I overheard a conversation in a shoe shop the other day. A little girl was bemoaning that her mum wouldn’t buy her a particular set of trainers and she was going to tell her dad how mean her mum was.
I shouldn’t have listened in but I was interested in the reply. Was mum going to give in, was she going to snap back a retort, was she going to ignore her. But instead, her mum stopped and asked her why she thought she should have them. The conversation went something like this:
Girl: “but why can’t I have them, it’s not fair”
Mum: pause… “so, tell me why it’s not fair”
Girl: “you bought them for Lucy last week”
Mum: “yes I did, but why does that mean I should buy you a pair too?”
Girl: “erm…because it’s not fair that she gets a pair and I don’t”
Mum: “but do you know why I bought Lucy a pair?”
Girl: staring at the floor sensing a trap… “no”
Mum: “because Lucy joined the after school athletics club and needs them so she can take part in the different sports. What club are you thinking of starting next term?”
Mum: “So then you are being treated fairly. Lucy needed new trainers now and she’s got them. If you join the swimming club I’ll need to get you a new costume. Does that sound fair?”
With a now thoughtful little girl, they drifted off out the shop.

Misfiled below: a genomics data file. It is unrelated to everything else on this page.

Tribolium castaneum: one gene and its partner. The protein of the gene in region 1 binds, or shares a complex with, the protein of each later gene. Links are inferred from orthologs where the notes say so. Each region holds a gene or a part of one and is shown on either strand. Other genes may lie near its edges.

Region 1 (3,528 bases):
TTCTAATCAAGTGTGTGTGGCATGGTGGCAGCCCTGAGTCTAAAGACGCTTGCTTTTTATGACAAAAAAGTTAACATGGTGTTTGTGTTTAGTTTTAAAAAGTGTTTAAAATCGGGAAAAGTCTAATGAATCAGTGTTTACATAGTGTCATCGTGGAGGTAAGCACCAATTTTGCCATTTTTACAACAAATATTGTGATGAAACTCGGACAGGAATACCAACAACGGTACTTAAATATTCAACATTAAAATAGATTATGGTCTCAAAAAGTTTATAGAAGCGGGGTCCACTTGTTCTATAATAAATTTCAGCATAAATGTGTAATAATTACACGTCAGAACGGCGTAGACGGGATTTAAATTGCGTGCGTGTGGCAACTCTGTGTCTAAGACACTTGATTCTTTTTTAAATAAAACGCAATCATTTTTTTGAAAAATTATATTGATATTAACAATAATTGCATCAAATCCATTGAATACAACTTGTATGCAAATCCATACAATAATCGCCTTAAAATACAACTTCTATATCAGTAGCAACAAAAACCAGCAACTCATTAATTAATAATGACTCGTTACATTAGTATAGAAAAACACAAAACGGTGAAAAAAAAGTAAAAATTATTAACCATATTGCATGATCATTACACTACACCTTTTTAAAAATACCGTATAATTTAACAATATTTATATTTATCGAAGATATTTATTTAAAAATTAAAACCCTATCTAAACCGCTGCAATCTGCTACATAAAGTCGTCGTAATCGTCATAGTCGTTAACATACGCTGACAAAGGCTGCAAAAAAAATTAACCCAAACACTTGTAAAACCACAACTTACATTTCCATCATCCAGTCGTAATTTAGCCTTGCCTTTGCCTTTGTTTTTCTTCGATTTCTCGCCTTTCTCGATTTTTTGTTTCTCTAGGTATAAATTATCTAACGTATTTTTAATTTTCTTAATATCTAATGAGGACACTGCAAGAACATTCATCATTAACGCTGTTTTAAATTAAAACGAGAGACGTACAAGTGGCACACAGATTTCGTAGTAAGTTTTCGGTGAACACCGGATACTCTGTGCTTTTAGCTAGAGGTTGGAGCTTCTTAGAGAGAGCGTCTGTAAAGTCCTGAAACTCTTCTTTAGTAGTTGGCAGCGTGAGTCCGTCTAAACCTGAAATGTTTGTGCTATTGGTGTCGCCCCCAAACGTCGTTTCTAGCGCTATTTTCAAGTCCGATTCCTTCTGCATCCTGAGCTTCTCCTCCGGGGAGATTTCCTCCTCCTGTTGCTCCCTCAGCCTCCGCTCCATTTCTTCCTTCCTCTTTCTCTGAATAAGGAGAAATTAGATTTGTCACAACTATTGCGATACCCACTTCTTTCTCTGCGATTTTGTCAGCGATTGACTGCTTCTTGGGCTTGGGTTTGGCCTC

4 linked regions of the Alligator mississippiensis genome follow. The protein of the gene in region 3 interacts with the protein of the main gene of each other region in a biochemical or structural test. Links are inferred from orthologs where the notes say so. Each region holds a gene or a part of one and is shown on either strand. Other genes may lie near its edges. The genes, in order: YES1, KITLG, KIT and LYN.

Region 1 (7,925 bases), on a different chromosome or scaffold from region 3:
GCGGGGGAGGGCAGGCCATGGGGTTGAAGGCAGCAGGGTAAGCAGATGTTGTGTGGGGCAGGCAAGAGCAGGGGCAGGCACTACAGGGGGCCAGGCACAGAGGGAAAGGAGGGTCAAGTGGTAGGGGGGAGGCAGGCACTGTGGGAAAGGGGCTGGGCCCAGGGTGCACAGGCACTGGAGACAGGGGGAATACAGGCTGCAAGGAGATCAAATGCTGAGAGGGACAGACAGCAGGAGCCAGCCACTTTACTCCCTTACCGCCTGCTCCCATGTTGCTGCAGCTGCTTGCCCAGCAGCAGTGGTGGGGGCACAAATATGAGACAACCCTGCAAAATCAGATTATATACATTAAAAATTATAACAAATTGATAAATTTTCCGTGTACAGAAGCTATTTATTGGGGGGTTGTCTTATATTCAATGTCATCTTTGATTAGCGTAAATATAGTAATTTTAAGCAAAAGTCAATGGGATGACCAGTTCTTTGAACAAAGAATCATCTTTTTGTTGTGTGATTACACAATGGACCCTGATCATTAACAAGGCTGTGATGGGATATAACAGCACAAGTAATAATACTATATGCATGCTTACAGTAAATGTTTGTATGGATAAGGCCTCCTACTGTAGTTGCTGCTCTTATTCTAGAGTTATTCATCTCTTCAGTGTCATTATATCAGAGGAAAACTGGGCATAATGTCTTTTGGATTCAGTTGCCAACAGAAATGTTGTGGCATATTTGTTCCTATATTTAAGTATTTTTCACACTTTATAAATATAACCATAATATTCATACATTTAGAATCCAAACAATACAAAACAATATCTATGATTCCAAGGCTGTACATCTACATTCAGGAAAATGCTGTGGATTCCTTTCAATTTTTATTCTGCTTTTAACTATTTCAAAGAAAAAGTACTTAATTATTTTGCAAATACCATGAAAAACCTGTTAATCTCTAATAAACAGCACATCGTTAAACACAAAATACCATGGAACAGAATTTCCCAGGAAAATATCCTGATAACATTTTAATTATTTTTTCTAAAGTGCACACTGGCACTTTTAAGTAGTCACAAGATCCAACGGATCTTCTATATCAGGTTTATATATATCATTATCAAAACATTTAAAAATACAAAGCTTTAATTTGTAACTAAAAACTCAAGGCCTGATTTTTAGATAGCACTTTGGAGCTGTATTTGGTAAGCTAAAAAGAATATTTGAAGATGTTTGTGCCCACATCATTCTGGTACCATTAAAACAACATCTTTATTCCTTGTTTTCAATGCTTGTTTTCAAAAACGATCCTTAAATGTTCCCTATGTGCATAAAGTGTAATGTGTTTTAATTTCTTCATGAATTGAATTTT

I too reflected. There are great lessons to be learned for employers in this exchange.
In my experience employers generally want to be fair, but sometimes confuse this with treating people the same; often putting in place all sorts of policies and processes in order to try to do that. E.g. giving people the same pay rise despite different performance levels; allowing the same level of standard compassionate leave regardless of the actual circumstance; expecting the same inflexible work rota from an entire team, when flexibility could have been arranged to suit all.
Does this really lead to people feeling as though they have been treated fairly? Does this help a company to get the best from their people?
I concluded that, just like this mum, if we are bold enough to recognise that as long as it can be reasonably justified, we often demonstrate better examples of fairness, respect and integrity, and inspire people to feel that their efforts, successes or needs have been recognised in the right way at the right time, when we treat people appropriate to their specific circumstances…
Now… where did I put my new trainers..?
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